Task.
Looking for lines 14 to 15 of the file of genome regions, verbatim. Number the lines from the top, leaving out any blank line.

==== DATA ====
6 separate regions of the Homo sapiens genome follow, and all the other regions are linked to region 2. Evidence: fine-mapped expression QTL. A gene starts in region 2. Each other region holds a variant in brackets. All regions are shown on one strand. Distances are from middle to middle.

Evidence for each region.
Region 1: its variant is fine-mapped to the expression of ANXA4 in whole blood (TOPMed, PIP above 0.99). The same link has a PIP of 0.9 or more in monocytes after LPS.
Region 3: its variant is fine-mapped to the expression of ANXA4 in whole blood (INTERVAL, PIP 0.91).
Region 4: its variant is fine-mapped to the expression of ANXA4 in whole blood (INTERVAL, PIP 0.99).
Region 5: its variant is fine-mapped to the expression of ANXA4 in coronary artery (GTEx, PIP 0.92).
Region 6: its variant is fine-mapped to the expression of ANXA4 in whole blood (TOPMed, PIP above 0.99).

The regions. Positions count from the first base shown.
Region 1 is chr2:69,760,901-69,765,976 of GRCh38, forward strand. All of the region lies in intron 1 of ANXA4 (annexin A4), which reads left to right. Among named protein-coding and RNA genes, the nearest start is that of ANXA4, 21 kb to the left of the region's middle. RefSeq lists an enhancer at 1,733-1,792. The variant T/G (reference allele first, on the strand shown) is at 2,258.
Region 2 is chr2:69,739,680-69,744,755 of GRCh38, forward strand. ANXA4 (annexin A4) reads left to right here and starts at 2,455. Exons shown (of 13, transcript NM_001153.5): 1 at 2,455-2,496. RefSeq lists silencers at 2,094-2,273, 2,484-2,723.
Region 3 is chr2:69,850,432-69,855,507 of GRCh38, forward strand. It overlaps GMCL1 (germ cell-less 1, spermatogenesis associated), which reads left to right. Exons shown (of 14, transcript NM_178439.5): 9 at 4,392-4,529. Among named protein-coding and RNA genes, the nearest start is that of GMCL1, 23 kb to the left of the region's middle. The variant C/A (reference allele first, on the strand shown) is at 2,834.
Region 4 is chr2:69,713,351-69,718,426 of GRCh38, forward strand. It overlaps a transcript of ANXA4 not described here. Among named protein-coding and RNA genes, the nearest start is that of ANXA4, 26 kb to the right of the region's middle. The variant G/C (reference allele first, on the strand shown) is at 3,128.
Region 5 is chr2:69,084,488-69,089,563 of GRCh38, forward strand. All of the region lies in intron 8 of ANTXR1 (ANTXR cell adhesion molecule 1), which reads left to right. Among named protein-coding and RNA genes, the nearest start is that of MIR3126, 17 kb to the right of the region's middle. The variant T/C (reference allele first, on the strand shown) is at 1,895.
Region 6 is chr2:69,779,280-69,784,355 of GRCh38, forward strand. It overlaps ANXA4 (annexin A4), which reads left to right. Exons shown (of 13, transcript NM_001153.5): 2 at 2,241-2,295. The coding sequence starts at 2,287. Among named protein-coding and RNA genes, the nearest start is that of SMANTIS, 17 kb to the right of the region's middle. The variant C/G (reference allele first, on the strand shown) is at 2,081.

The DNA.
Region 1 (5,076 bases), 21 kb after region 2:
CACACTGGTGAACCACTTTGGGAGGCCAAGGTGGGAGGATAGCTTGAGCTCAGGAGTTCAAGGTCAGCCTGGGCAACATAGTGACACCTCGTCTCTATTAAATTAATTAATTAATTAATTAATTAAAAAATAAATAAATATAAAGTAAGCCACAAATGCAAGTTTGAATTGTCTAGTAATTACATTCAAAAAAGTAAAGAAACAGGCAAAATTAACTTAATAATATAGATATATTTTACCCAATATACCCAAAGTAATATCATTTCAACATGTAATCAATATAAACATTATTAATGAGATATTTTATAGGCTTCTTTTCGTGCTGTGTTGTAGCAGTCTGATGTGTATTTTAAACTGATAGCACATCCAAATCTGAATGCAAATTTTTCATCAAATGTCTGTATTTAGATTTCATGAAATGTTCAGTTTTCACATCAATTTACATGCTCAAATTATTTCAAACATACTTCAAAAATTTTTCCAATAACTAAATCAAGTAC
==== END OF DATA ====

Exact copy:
Region 6 is chr2:69,779,280-69,784,355 of GRCh38, forward strand. It overlaps ANXA4 (annexin A4), which reads left to right. Exons shown (of 13, transcript NM_001153.5): 2 at 2,241-2,295. The coding sequence starts at 2,287. Among named protein-coding and RNA genes, the nearest start is that of SMANTIS, 17 kb to the right of the region's middle. The variant C/G (reference allele first, on the strand shown) is at 2,081.

The DNA.